- A scene in the Swedish writer Frans G. Bengtsson's historical novel "The Long Ships" depicts a 10th Century Christian missionary recounting the story of Absalom's rebellion to the assembled Danish court, including the aging King Harald Bluetooth and his son Sweyn Forkbeard; thereupon, King Harald exclaims "Some people can learn a lesson from this story!", casting a meaningful glance at his son Sweyn - whom the King (rightly) suspects of plotting a rebellion.
- Josquin des Prez composed the motet "Absalon, fili mi" on the occasion of the death of Juan Borgia.
- Leonard Cohen's poem "Prayer for Sunset" compares the setting sun to the raving Absalom, and asks whether another Joab will arrive tomorrow night to kill Absalom again.
- Heinrich Schütz (1585–1672) composed "Fili mi, Absalon" as part of his Sinfoniae Sacrae, op. 6.
- The single verse, 2 Samuel 18:33, regarding David's grief at the loss of his son ("And the king was much moved, and went up to the chamber over the gate, and wept: and as he went, thus he said, O my son Absalom, my son, my son Absalom! would God I had died for thee, O Absalom, my son, my son!"), is the inspiration for the text of several pieces of choral music, usually entitled When David Heard (such as those by Renaissance composers Thomas Tomkins and Thomas Weelkes, or modern composers Eric Whitacre, Joshua Shank, and Norman Dinerstein). This verse is also used in "David's Lamentation" by William Billings, first published in 1778.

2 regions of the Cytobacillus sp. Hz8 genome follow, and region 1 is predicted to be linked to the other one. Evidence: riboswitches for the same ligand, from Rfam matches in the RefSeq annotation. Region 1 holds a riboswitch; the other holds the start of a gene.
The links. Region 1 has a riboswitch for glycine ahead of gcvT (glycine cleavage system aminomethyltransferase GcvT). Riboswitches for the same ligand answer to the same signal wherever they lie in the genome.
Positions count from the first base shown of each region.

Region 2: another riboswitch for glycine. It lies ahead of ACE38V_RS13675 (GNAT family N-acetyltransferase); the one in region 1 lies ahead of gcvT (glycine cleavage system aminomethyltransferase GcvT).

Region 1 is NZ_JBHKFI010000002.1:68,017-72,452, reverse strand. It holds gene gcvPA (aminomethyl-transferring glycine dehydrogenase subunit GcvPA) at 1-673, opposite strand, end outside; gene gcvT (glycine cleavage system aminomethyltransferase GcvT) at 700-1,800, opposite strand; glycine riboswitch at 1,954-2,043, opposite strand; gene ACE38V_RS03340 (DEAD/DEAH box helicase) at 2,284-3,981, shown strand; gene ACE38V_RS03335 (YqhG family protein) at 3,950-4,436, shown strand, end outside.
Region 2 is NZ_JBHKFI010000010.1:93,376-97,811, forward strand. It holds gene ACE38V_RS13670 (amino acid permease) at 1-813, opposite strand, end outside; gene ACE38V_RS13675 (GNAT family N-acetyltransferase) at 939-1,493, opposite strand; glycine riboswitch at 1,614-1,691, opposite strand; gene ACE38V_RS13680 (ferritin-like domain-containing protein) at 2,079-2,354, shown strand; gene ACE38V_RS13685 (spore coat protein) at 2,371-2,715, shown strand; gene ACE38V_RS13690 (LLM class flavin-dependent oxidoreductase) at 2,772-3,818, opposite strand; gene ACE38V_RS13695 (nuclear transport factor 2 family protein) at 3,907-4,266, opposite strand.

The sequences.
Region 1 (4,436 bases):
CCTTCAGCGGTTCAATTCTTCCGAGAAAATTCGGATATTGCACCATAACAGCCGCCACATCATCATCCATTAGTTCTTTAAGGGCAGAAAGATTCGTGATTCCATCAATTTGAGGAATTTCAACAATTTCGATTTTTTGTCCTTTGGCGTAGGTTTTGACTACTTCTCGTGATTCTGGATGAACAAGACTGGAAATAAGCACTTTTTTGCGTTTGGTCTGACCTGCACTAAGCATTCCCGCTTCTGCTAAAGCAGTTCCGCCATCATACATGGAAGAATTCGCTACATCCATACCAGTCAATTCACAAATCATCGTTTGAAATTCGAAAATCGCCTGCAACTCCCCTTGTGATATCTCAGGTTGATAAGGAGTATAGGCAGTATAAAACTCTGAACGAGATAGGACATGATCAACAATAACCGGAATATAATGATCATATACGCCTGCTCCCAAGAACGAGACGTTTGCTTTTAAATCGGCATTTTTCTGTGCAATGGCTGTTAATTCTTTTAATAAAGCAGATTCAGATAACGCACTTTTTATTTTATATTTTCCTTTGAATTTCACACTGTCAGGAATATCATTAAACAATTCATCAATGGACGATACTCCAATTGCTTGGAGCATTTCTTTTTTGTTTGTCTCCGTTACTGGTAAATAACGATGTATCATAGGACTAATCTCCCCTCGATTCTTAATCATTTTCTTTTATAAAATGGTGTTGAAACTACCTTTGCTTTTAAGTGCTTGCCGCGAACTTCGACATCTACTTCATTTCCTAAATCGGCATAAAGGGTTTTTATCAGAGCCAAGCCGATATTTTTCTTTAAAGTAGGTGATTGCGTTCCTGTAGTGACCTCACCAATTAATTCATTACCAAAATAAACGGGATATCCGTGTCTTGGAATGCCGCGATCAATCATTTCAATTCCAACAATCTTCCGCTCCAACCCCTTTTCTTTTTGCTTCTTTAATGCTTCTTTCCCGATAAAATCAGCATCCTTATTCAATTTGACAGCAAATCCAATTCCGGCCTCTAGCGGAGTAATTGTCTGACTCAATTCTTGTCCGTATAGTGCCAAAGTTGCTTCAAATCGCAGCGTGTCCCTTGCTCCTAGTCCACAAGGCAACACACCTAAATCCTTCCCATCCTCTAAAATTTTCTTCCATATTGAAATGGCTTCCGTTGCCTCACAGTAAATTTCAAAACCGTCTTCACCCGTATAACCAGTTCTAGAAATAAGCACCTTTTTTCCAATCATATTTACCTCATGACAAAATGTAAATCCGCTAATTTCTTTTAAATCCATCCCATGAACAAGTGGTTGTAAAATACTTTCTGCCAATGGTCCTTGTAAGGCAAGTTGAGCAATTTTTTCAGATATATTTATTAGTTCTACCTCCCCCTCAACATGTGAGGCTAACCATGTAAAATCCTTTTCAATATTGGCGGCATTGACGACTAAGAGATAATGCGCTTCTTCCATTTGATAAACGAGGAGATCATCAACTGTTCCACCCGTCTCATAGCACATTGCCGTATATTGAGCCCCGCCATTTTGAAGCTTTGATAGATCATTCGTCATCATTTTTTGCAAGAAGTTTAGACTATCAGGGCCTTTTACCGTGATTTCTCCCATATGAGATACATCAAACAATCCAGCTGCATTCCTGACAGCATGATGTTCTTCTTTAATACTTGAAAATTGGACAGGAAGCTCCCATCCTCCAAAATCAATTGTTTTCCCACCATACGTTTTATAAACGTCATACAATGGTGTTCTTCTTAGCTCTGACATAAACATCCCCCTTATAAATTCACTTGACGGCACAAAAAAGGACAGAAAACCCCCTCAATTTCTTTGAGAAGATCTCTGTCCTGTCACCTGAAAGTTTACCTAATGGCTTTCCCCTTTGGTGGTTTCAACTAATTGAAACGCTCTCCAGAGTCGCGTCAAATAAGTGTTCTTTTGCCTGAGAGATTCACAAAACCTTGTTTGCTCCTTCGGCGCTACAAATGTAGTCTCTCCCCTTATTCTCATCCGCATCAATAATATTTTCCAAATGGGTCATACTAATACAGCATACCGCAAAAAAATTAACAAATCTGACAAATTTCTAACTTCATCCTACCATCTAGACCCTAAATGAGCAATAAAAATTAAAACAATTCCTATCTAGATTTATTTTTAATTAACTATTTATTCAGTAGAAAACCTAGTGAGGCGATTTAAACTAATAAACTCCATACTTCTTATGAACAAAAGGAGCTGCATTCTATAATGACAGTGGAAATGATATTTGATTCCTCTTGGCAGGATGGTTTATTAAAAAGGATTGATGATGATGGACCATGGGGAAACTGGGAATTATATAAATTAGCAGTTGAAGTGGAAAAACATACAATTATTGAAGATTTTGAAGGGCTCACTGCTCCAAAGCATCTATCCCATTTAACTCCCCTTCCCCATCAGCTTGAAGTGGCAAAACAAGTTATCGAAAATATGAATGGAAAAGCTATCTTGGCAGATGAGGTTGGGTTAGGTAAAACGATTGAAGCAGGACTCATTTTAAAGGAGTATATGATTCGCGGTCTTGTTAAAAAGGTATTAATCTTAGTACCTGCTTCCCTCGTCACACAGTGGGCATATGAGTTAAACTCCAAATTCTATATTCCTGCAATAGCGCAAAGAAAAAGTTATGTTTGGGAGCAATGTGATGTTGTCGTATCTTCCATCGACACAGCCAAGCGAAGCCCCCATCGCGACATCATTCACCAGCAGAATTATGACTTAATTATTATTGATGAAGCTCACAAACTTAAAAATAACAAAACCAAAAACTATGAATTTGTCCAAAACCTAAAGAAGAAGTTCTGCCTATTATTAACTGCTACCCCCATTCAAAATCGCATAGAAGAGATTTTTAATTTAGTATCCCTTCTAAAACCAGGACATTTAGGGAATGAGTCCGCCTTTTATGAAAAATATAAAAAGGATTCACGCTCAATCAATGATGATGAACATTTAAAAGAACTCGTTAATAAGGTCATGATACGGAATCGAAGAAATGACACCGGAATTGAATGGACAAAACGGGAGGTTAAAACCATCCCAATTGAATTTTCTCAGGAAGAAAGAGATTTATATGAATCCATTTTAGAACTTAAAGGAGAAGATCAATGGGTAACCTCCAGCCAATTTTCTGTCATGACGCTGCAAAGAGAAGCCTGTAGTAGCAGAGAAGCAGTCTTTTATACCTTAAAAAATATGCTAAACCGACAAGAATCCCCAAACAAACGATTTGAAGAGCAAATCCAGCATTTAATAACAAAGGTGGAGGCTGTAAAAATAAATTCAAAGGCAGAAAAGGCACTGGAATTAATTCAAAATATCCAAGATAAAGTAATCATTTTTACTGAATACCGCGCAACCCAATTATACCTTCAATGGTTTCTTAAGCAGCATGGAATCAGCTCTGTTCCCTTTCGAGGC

- "Absalom, Absalom" is a song on the 1996 Compass CD Making Light of It by singer/songwriter Pierce Pettis, incorporating several elements of the biblical narrative.
- The Australian composer Nigel Butterley set the verse in his 2008 choral work "Beni Avshalom", commissioned by the Sydney Chamber Choir
- During the finale of the song "Distant Early Warning" by Canadian band Rush, Geddy Lee sings, "Absalom Absalom Absalom"; lyrics written by drummer Neil Peart.
- David Olney's 2000 CD Omar's Blues includes the song "Absalom." The song depicts David grieving over the death of his son.
- The story of Absalom is referred to several places in folk singer Adam Arcuragi's song "Always Almost Crying".
- The San Francisco-based band Om mentions Absalom in their song "Kapila's Theme" from their debut album Variations on a Theme.
- The garage folk band David's Doldrums references Absalom in their song, "My Name Is Absalom". The song alludes to Absalom's feelings of solemnity and abandonment of love and hope.